Not sure if can at all agree with this statement. What exactly constitutes a gain in morality? And is not the kingdom those who are counted “as righteous”, therefore increasing those who act righteously (through grace, albeit) is increasing the kingdom? And, by extension, rooting out all evil?

    The leap of faith toward Christ is the first step, but by no means the last if we are to be serious about building a culture of evangelism that applies to the entirety of our lives. Alternatively, a society can only gain in morality by gaining in the kingdom, because without God’s grace, a person cannot change. (I guess gets into the study of the metaphysics of sin/righteousness.)

    But the method is also important. From my perspective, changing the hearts and minds of people is the goal, is expanding the kingdom, but it cannot be done through law. God’s Law, as a law, at most illuminates wickedness and punishes it. Human law, which can be thought of as less than God’s Law, fails to even do this job adequately. Example: Law does not prevent murders, but it does provide the means for punishing them. Law does not change hearts. This can only be done through charity and relationship.

    The reason for Christians to get involved in politics is to prevent the encroachment of the less than God version of justice that would continue to make wickedness involuntary on an ever greater scale. (Salt and Saltiness, anyone?)

    This suggests to me that you’re looking at morality as something different and decidedly unrelated to righteousness. That or your view of expanding the Kingdom begins and ends with getting as many people as possible to take “the first step.” This may also simply be an eschatological difference about interpreting the purpose of the Church given the prophecy of Scripture. Thoughts?

    • Adam Miller says:

      Thanks for adding to the discussion Nate. I’m happy to address your concerns because I think they are valid. I state that the Bible is very unclear on particular issues and that it leaves room for different conclusions, but we need to approach it from a definitive perspective of what we know to be certain from Scripture. Obviously, my perspective, as open as I attempted to make it, is somewhat exclusive to a particular eschatology and may be less open to Amill or Post-Mill perspectives. However, I am trying to speak specifically to biblical commands and early recorded behaviors as opposed to abstract analogies.

      Let me reiterate my position. I believe that the great commission is the primary function of the church and therefore believers. I don’t believer social justice is emphasized in the commission, but it is definitely an outflow of that. I believe that Christians mar their testimony when they don’t take action of moral issues, but that doing so as a function of society without faith, is not pleasing to God. Sharing a cup of water is not the primary focus of the church, but when we don’t share water with those that are thirsty that puts a mar on the image of God through the image of the Body of Christ.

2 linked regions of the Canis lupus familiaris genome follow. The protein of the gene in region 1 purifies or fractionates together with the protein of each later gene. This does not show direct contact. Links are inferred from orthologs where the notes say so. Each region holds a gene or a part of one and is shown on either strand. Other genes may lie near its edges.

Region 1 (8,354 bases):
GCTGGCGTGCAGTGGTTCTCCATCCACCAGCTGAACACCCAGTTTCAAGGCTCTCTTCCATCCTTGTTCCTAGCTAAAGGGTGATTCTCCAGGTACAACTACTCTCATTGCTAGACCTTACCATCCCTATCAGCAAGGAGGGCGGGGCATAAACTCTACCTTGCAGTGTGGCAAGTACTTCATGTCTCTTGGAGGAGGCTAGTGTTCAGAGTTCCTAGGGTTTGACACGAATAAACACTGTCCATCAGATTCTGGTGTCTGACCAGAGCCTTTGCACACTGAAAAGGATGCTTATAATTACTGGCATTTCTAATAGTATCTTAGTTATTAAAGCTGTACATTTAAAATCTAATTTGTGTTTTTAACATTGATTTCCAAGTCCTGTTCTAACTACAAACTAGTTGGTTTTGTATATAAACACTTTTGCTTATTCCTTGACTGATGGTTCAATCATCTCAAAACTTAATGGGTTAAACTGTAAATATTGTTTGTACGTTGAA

Perhaps my statement which you reiterated above is not the most clarified thought in the article, but I don’t see any definitive reasons in Scripture where social action has been associated with bringing in the kingdom. Being salt is something I emphasize greatly, but we need to be careful when taking the abstract example and making definitive claims. I believe it clearly teaches that God has placed believers in society to have an impact on culture. I believe Christians should use their influence to create a better world, but that influence should be a testimony that draws people to Christ and does not mar His character.

      I hope that clarifies my point a little. I am sure our differences will lead us to different conclusions, but I hope that even we can find some common ground to approach the concerns of our culture and the need for a unified effort toward fulfilling the great commission.

      • Nate says:

        I think we have a lot of common ground :). We both want to spread the Gospel, we both want to see justice done in this world, and we both base that justice on Scripture. Whether I believe the act of owning a business is part of God’s Hand on this reality or if using the business to “fish men” is part of God’s Hand on this reality, both would require us to go out, start a business and run it according to Scriptural principles. Said differently, a man and a woman may love each other for entirely different reasons, but it’s still love. Who’s “more” right is like the disciples bickering over who is the greatest. What does it matter if we’re all serving the kingdom?

        My goal, besides exposing myself to the wisdom of others, is merely to clarify. Ambiguity is like shining a light with a sheet over it. Throw enough layers and the light cannot do it’s job of illuminating. Not unlike how the Israelites threw a veil over Moses after he came down from Mt. Sinai.

  2. Pingback: How Christians Should NOT Vote (part 1) | Worthy of the Gospel